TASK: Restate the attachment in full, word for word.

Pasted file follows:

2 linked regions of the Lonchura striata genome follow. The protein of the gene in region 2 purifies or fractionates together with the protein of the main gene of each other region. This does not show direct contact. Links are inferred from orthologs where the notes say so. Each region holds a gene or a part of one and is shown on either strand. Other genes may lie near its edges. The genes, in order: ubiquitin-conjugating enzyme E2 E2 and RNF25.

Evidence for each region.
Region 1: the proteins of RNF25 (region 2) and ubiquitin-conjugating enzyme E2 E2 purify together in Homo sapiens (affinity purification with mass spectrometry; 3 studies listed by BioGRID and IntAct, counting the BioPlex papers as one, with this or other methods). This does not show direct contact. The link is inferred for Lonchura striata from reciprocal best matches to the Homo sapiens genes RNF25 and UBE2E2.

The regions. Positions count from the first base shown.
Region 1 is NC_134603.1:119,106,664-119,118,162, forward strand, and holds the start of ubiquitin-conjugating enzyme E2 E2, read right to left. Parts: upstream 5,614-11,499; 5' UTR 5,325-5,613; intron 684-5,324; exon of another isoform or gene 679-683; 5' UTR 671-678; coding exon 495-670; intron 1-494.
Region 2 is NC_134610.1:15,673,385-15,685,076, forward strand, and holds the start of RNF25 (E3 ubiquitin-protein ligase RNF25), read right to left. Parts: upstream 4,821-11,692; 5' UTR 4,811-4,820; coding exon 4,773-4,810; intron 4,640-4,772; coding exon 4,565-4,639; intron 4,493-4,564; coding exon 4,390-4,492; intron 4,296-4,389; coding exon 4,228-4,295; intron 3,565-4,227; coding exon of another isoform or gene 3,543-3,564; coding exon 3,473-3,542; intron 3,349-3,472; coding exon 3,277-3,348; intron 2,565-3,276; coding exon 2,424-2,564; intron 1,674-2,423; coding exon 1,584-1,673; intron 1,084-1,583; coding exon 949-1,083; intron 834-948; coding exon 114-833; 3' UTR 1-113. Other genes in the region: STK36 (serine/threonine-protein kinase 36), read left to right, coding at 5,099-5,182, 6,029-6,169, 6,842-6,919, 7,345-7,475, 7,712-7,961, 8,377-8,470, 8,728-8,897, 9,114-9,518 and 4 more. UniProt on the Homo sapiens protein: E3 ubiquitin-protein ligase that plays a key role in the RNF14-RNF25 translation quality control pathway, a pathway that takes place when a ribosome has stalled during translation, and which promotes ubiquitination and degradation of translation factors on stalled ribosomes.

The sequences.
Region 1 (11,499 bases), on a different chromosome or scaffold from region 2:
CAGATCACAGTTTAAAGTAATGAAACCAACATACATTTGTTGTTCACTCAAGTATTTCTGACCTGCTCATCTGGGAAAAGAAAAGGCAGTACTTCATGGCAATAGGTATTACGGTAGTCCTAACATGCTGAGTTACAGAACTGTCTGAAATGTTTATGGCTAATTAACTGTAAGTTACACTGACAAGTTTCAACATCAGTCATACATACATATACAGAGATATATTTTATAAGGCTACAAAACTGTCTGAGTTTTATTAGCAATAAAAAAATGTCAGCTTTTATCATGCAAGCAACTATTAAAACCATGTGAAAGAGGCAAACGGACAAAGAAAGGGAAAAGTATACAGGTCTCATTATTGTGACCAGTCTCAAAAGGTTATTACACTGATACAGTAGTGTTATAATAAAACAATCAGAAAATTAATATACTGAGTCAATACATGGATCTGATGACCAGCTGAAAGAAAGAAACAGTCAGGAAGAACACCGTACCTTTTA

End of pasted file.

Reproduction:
2 linked regions of the Lonchura striata genome follow. The protein of the gene in region 2 purifies or fractionates together with the protein of the main gene of each other region. This does not show direct contact. Links are inferred from orthologs where the notes say so. Each region holds a gene or a part of one and is shown on either strand. Other genes may lie near its edges. The genes, in order: ubiquitin-conjugating enzyme E2 E2 and RNF25.

Evidence for each region.
Region 1: the proteins of RNF25 (region 2) and ubiquitin-conjugating enzyme E2 E2 purify together in Homo sapiens (affinity purification with mass spectrometry; 3 studies listed by BioGRID and IntAct, counting the BioPlex papers as one, with this or other methods). This does not show direct contact. The link is inferred for Lonchura striata from reciprocal best matches to the Homo sapiens genes RNF25 and UBE2E2.

The regions. Positions count from the first base shown.
Region 1 is NC_134603.1:119,106,664-119,118,162, forward strand, and holds the start of ubiquitin-conjugating enzyme E2 E2, read right to left. Parts: upstream 5,614-11,499; 5' UTR 5,325-5,613; intron 684-5,324; exon of another isoform or gene 679-683; 5' UTR 671-678; coding exon 495-670; intron 1-494.
Region 2 is NC_134610.1:15,673,385-15,685,076, forward strand, and holds the start of RNF25 (E3 ubiquitin-protein ligase RNF25), read right to left. Parts: upstream 4,821-11,692; 5' UTR 4,811-4,820; coding exon 4,773-4,810; intron 4,640-4,772; coding exon 4,565-4,639; intron 4,493-4,564; coding exon 4,390-4,492; intron 4,296-4,389; coding exon 4,228-4,295; intron 3,565-4,227; coding exon of another isoform or gene 3,543-3,564; coding exon 3,473-3,542; intron 3,349-3,472; coding exon 3,277-3,348; intron 2,565-3,276; coding exon 2,424-2,564; intron 1,674-2,423; coding exon 1,584-1,673; intron 1,084-1,583; coding exon 949-1,083; intron 834-948; coding exon 114-833; 3' UTR 1-113. Other genes in the region: STK36 (serine/threonine-protein kinase 36), read left to right, coding at 5,099-5,182, 6,029-6,169, 6,842-6,919, 7,345-7,475, 7,712-7,961, 8,377-8,470, 8,728-8,897, 9,114-9,518 and 4 more. UniProt on the Homo sapiens protein: E3 ubiquitin-protein ligase that plays a key role in the RNF14-RNF25 translation quality control pathway, a pathway that takes place when a ribosome has stalled during translation, and which promotes ubiquitination and degradation of translation factors on stalled ribosomes.

The sequences.
Region 1 (11,499 bases), on a different chromosome or scaffold from region 2:
CAGATCACAGTTTAAAGTAATGAAACCAACATACATTTGTTGTTCACTCAAGTATTTCTGACCTGCTCATCTGGGAAAAGAAAAGGCAGTACTTCATGGCAATAGGTATTACGGTAGTCCTAACATGCTGAGTTACAGAACTGTCTGAAATGTTTATGGCTAATTAACTGTAAGTTACACTGACAAGTTTCAACATCAGTCATACATACATATACAGAGATATATTTTATAAGGCTACAAAACTGTCTGAGTTTTATTAGCAATAAAAAAATGTCAGCTTTTATCATGCAAGCAACTATTAAAACCATGTGAAAGAGGCAAACGGACAAAGAAAGGGAAAAGTATACAGGTCTCATTATTGTGACCAGTCTCAAAAGGTTATTACACTGATACAGTAGTGTTATAATAAAACAATCAGAAAATTAATATACTGAGTCAATACATGGATCTGATGACCAGCTGAAAGAAAGAAACAGTCAGGAAGAACACCGTACCTTTTA